N.H. Voters Reveal Late Choices And Decry 'Angry Birds' Volatility Of Race

Supporters for various candidates hold signs at the Webster School polling location in Manchester, N.H., on Tuesday. i i

hide captionSupporters for various candidates hold signs at the Webster School polling location in Manchester, N.H., on Tuesday.

Kevin Dietsch/UPI /Landov
Supporters for various candidates hold signs at the Webster School polling location in Manchester, N.H., on Tuesday.

Supporters for various candidates hold signs at the Webster School polling location in Manchester, N.H., on Tuesday.

Kevin Dietsch/UPI /Landov

As New Hampshire voters headed to the polls Tuesday, we spoke with several as they left polling places in Manchester and Bedford.

Dan Yarrington, who owns a series of game stores in Manchester, told us he voted for Ron Paul for his foreign policy stance and his philosophy on government spending.

"I've been watching all the debates, I've been watching all the candidates," Yarrington said. "I actually supported him in 2008, and it's nice to see that he's getting a little more traction this time around, actually being a serious contender. I'm really not satisfied with any of the other options, so that's why that made that decision easy."

New Hampshirite Biscuit was still undecided as of Tuesday afternoon. But his enthusiasm for the process could not go unnoticed. i i

hide captionNew Hampshirite Biscuit was still undecided as of Tuesday afternoon. But his enthusiasm for the process could not go unnoticed.

Andrea Seabrook/NPR
New Hampshirite Biscuit was still undecided as of Tuesday afternoon. But his enthusiasm for the process could not go unnoticed.

New Hampshirite Biscuit was still undecided as of Tuesday afternoon. But his enthusiasm for the process could not go unnoticed.

Andrea Seabrook/NPR

Yarrington said Paul could play a serious part in the nomination process even if he is not ultimately the GOP nominee.

"You've seen all these other candidates that are like angry birds, as I describe them — they just go up and then down, and up and down. You've seen Ron Paul just steadily climbing. And the reason is that he's consistent, he's honest, he's truthful, and people appreciate what he says. And he's not flip-flopping back and forth or just saying what you want to hear. And that's one of the downsides of him, is that he tells the truth and sometimes the truth is kind of boring. We have to talk about fiscal policy," Yarrington said. Paul "has principles, he sticks by them."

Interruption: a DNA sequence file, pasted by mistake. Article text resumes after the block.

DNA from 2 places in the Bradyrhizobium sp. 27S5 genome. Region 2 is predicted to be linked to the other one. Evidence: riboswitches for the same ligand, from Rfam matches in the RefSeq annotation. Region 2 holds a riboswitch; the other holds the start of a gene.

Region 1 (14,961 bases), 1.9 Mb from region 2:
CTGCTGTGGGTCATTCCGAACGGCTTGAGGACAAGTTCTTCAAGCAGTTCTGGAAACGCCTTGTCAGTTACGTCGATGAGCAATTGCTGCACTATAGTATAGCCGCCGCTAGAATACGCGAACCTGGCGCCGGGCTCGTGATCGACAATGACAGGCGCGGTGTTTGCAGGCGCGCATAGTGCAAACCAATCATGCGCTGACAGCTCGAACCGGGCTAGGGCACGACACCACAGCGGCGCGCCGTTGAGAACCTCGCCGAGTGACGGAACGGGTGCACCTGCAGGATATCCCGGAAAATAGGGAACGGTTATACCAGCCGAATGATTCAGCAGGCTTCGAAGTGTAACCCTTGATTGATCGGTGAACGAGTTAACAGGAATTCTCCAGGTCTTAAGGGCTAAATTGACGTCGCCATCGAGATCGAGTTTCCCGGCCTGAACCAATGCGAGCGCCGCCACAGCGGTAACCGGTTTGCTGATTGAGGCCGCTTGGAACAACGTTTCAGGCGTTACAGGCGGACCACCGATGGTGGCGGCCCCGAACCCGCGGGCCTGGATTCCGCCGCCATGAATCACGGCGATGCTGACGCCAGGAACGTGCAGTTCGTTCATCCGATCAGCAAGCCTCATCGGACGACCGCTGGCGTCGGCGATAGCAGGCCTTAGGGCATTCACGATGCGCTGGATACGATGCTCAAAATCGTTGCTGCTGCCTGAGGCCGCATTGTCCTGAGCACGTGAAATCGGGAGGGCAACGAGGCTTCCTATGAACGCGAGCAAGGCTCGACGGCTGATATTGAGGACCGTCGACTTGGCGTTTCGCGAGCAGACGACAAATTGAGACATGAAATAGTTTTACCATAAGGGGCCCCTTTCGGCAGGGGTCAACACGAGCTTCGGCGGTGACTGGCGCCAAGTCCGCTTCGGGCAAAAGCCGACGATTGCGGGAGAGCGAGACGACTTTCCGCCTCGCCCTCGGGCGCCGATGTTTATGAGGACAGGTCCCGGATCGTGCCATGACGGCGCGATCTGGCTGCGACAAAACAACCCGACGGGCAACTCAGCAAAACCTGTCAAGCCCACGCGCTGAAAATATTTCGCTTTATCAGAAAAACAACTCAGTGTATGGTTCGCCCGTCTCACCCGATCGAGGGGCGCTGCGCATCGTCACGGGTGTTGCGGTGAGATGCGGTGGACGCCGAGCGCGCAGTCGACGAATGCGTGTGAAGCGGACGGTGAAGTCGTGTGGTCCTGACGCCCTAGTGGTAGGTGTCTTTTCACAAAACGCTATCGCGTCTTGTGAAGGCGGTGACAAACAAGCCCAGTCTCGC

We also ran into one voter who wrote in the name of President Obama on the GOP ballot. "I don't want no Republicans in there," said a retiree named George from Manchester. "After eight years of Cheney and Bush, that's enough to learn a lesson."

Bob Kruger, pastor of a church in Bedford, said he voted for Rick Santorum after watching Saturday night's debate and admiring the way Santorum fended off attacks from Ron Paul. Iran is big voting issue for Kruger.

"I think our next president is going to have to stare that right in the eyes," he said. "I'm not looking for bravado or anything like that, I just want somebody who's straight up and honest. None of the others are." Santorum, he said, "was quite convincing."

In Bedford, Pamela Richards said she voted for Mitt Romney. "I like somebody moderate, and I like somebody who could beat Barack Obama," said Richards, an independent voter who tends to vote Republican. "I try to have an open mind and not be on one side or the other."

Neal, a bartender from Manchester, told us he voted for Jon Huntsman. He, too, had just decided in the past few days. He wasn't sure Huntsman has a real chance of winning, he said, "but of all the options available to me, I'm happier with that one."

We'll see what the rest of the New Hampshire primary voters thought when polls close at 8 p.m. ET.

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